In hindsight, we probably should not made Independence Daya No. 1 seed in this bracket. It’s a “Washington movie” for about one-third of its first act, and even then, the scenes are only about a President and his staff kvetching over the sudden arrival of aliens in massive flying saucers. But that shot of the blue-green energy beam detonating the White House like too many sticks of dynamite remains unquestionably awesome. If Independence Day has any legacy, it’s for reviving the summer blockbuster and inventing the cottage industry of “event” trailers. (The White House’s destruction was first previewed in an epic Super Bowl advertisement; since 1996, all the big action movies buy time during the big game.)
Of the two aliens-destroy-everything movies released in 1996, Mars Attacks!, Tim Burton’s silly, celebrity-packed adaptation of an equally silly series of Topps trading cards, is “more Washington.” Its romantic leads are NFL legend Jim Brown as a boxer-turned-Vegas-greeter trying to get back to DC to reunite with his wife, a Metrobus driver played by Pam Grier. This should have been the top seed, not the 16th. But it might not have changed much. If you come across Mars Attacks! on cable, you likely keep flipping channels; if you spot Independence Day, you might cancel your plans for the next few hours.
The first round of the quadrant featuring movies that focus on death and destruction in Washington yielded a few surprises, none greater than the stunning upset of Burn After Reading, a lesser Coen brothers outing, over Die Hard 2, the greatest movie ever made about Dulles International Airport. (Yes, it was filmed in Denver, but who cares? Every airport looks the same in the movies.) This is inexplicable. Less stunning, but still a bit of a shock, was the upset of No. 14 Breach over No. 3 Captain America: The Winter Soldier. But perhaps that should have been expected: A Marvel adventure, even one that culminates in the destruction of a Height Act-insulting building, is not nearly as “Washington” as a tale of bureaucratic intrigue.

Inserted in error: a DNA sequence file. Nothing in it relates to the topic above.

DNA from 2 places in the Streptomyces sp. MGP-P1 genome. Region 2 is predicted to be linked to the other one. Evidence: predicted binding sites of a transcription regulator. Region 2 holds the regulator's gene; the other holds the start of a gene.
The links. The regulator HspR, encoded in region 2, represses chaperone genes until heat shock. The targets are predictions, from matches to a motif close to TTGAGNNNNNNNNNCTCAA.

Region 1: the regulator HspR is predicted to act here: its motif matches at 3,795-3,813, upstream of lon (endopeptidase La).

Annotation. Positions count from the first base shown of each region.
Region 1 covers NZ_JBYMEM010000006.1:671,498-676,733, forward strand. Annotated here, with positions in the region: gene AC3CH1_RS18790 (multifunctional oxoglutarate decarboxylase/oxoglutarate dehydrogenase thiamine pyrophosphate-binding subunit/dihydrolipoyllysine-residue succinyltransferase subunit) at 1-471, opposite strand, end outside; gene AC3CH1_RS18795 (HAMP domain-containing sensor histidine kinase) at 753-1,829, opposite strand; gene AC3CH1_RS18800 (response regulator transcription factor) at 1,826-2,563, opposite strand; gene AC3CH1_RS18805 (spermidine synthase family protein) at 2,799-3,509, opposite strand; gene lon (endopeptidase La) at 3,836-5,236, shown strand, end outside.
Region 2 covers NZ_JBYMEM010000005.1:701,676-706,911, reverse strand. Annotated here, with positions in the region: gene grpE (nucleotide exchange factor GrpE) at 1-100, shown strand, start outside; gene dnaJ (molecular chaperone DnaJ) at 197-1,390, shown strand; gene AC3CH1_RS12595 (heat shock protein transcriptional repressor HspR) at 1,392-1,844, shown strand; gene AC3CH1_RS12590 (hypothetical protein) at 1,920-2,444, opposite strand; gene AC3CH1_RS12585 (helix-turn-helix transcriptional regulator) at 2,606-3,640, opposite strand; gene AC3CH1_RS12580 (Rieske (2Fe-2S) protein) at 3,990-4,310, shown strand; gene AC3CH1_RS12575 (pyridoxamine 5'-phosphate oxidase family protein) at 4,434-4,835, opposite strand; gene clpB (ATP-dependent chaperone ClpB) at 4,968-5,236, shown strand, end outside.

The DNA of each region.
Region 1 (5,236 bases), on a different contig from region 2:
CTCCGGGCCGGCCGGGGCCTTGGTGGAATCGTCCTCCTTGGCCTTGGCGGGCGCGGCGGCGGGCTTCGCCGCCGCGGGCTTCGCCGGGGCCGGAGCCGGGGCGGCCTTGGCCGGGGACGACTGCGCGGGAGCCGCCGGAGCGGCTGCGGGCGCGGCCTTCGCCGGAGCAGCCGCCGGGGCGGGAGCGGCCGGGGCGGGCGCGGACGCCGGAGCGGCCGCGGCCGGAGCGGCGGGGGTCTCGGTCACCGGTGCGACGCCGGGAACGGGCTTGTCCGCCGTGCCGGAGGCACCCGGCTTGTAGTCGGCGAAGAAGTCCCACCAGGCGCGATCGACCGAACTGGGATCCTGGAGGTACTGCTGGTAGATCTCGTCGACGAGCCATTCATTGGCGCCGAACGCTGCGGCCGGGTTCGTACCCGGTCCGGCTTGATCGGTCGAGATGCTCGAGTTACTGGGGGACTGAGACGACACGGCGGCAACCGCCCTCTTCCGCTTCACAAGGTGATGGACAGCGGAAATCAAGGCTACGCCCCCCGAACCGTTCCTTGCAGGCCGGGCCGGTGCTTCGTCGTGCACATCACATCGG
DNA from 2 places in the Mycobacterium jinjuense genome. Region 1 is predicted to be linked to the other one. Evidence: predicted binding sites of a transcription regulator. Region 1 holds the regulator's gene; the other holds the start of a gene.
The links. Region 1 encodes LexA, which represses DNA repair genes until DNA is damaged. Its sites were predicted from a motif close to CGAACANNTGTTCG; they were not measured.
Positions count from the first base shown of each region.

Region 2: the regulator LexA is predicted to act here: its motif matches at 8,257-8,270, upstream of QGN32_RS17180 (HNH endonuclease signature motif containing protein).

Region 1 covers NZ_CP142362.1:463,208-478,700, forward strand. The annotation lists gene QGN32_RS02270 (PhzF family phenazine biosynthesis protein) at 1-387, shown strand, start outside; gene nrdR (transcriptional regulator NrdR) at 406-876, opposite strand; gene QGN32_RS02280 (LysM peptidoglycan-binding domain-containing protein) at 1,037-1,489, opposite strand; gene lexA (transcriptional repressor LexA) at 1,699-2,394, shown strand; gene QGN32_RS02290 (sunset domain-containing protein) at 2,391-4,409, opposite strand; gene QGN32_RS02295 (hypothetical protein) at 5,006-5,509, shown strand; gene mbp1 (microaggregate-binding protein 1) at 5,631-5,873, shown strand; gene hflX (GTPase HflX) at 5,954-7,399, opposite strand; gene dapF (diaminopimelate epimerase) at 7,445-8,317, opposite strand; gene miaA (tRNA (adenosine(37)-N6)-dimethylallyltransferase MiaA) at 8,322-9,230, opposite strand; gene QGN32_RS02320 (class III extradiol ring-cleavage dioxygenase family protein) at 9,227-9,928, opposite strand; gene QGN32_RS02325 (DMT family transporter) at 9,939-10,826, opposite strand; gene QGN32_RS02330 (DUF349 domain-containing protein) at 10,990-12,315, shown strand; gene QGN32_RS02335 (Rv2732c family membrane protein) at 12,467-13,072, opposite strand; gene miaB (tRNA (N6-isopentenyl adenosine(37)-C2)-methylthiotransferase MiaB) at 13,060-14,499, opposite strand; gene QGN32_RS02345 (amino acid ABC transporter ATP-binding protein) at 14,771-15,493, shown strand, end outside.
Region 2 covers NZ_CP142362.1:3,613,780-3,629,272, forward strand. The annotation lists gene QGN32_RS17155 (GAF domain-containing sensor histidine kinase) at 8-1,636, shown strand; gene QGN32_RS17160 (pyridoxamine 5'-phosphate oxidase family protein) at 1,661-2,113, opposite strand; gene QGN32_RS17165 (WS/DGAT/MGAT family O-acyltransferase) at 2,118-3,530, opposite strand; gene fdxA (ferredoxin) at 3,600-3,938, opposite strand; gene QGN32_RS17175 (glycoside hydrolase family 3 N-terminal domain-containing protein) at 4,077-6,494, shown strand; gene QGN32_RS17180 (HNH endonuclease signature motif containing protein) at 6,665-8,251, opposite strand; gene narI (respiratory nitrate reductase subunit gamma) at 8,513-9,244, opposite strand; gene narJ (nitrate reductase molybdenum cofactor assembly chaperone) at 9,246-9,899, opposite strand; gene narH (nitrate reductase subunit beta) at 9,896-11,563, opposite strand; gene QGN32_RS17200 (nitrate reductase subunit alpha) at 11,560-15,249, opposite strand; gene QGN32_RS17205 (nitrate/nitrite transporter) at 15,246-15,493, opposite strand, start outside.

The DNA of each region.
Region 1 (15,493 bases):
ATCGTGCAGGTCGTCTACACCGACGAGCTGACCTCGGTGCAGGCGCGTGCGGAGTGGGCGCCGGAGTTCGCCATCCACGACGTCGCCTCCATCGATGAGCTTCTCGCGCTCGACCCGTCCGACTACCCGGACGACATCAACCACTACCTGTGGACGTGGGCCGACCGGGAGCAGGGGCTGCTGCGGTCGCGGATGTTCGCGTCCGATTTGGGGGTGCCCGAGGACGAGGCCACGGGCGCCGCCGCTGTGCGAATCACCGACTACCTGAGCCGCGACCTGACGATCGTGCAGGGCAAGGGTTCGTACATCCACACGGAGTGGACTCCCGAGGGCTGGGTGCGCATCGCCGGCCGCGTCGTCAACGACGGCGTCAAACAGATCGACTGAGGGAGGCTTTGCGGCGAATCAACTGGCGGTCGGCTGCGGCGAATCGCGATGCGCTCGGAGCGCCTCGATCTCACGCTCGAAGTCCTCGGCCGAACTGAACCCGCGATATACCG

Elsewhere in the quadrant, The Day the Earth Stood Still beat Logan’s Run, Thank You for Smoking burned down The Blair Witch Project, Charlie Wilson’s War toppled Idiocracy, and The Exorcist handily dispatched Night at the Museum: Battle of the Smithsonian. The closest first-round match was between 2013’s diptych of terrorists taking over the White House. But White House Down had the edge on Olympus Has Fallen, giving director Roland Emmerich a perfect opening round.
Now it’s time to see which of these will make deep runs. In the second round of the death-and-destruction quadrant, it’s Independence Day versus The Day the Earth Stood Still, Charlie Wilson’s War versus Thank You for Smoking, White House Down versus Breach, and Burn After Reading versus The Exorcist. It’s not about what movie scattered the greatest number of corpses, it’s about what movie blazed a trail of destruction that seems most appropriate for this town. Voting closes Wednesday, March 11, at 11:59 PM.